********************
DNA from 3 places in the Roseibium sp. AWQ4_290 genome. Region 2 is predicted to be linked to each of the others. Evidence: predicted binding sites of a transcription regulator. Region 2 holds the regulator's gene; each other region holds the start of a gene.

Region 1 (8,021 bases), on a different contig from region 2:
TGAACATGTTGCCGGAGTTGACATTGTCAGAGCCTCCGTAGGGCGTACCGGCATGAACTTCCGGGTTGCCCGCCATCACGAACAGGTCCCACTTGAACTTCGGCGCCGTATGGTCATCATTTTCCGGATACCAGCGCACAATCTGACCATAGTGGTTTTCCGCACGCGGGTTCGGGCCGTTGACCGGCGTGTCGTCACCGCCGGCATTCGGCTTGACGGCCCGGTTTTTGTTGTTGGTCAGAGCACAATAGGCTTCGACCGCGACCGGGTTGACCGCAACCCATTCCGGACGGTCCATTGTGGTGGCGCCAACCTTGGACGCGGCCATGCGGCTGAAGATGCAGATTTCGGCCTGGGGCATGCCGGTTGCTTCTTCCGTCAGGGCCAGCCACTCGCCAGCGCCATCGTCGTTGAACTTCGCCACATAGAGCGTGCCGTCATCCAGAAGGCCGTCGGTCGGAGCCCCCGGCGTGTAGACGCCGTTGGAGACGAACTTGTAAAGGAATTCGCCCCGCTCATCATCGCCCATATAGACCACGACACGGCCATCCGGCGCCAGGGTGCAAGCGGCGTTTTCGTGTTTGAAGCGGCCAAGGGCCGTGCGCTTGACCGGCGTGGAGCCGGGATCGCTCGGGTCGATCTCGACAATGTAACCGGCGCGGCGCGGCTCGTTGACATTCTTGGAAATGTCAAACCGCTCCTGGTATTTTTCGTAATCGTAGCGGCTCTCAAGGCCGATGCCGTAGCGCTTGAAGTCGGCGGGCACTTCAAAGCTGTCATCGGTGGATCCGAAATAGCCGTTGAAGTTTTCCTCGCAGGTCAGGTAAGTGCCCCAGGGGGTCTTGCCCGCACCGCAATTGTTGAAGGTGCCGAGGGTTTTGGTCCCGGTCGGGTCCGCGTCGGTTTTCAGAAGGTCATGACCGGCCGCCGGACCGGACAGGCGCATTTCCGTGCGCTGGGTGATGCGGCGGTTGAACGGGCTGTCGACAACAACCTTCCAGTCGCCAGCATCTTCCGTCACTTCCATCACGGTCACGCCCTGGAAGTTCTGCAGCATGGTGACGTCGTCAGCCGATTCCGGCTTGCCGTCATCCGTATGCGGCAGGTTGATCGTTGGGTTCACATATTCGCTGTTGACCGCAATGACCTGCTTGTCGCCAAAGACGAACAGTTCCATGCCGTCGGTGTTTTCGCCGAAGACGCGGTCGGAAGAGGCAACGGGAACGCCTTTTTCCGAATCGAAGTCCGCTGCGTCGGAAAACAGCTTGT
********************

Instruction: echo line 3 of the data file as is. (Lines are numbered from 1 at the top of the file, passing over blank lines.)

TGAACATGTTGCCGGAGTTGACATTGTCAGAGCCTCCGTAGGGCGTACCGGCATGAACTTCCGGGTTGCCCGCCATCACGAACAGGTCCCACTTGAACTTCGGCGCCGTATGGTCATCATTTTCCGGATACCAGCGCACAATCTGACCATAGTGGTTTTCCGCACGCGGGTTCGGGCCGTTGACCGGCGTGTCGTCACCGCCGGCATTCGGCTTGACGGCCCGGTTTTTGTTGTTGGTCAGAGCACAATAGGCTTCGACCGCGACCGGGTTGACCGCAACCCATTCCGGACGGTCCATTGTGGTGGCGCCAACCTTGGACGCGGCCATGCGGCTGAAGATGCAGATTTCGGCCTGGGGCATGCCGGTTGCTTCTTCCGTCAGGGCCAGCCACTCGCCAGCGCCATCGTCGTTGAACTTCGCCACATAGAGCGTGCCGTCATCCAGAAGGCCGTCGGTCGGAGCCCCCGGCGTGTAGACGCCGTTGGAGACGAACTTGTAAAGGAATTCGCCCCGCTCATCATCGCCCATATAGACCACGACACGGCCATCCGGCGCCAGGGTGCAAGCGGCGTTTTCGTGTTTGAAGCGGCCAAGGGCCGTGCGCTTGACCGGCGTGGAGCCGGGATCGCTCGGGTCGATCTCGACAATGTAACCGGCGCGGCGCGGCTCGTTGACATTCTTGGAAATGTCAAACCGCTCCTGGTATTTTTCGTAATCGTAGCGGCTCTCAAGGCCGATGCCGTAGCGCTTGAAGTCGGCGGGCACTTCAAAGCTGTCATCGGTGGATCCGAAATAGCCGTTGAAGTTTTCCTCGCAGGTCAGGTAAGTGCCCCAGGGGGTCTTGCCCGCACCGCAATTGTTGAAGGTGCCGAGGGTTTTGGTCCCGGTCGGGTCCGCGTCGGTTTTCAGAAGGTCATGACCGGCCGCCGGACCGGACAGGCGCATTTCCGTGCGCTGGGTGATGCGGCGGTTGAACGGGCTGTCGACAACAACCTTCCAGTCGCCAGCATCTTCCGTCACTTCCATCACGGTCACGCCCTGGAAGTTCTGCAGCATGGTGACGTCGTCAGCCGATTCCGGCTTGCCGTCATCCGTATGCGGCAGGTTGATCGTTGGGTTCACATATTCGCTGTTGACCGCAATGACCTGCTTGTCGCCAAAGACGAACAGTTCCATGCCGTCGGTGTTTTCGCCGAAGACGCGGTCGGAAGAGGCAACGGGAACGCCTTTTTCCGAATCGAAGTCCGCTGCGTCGGAAAACAGCTTGT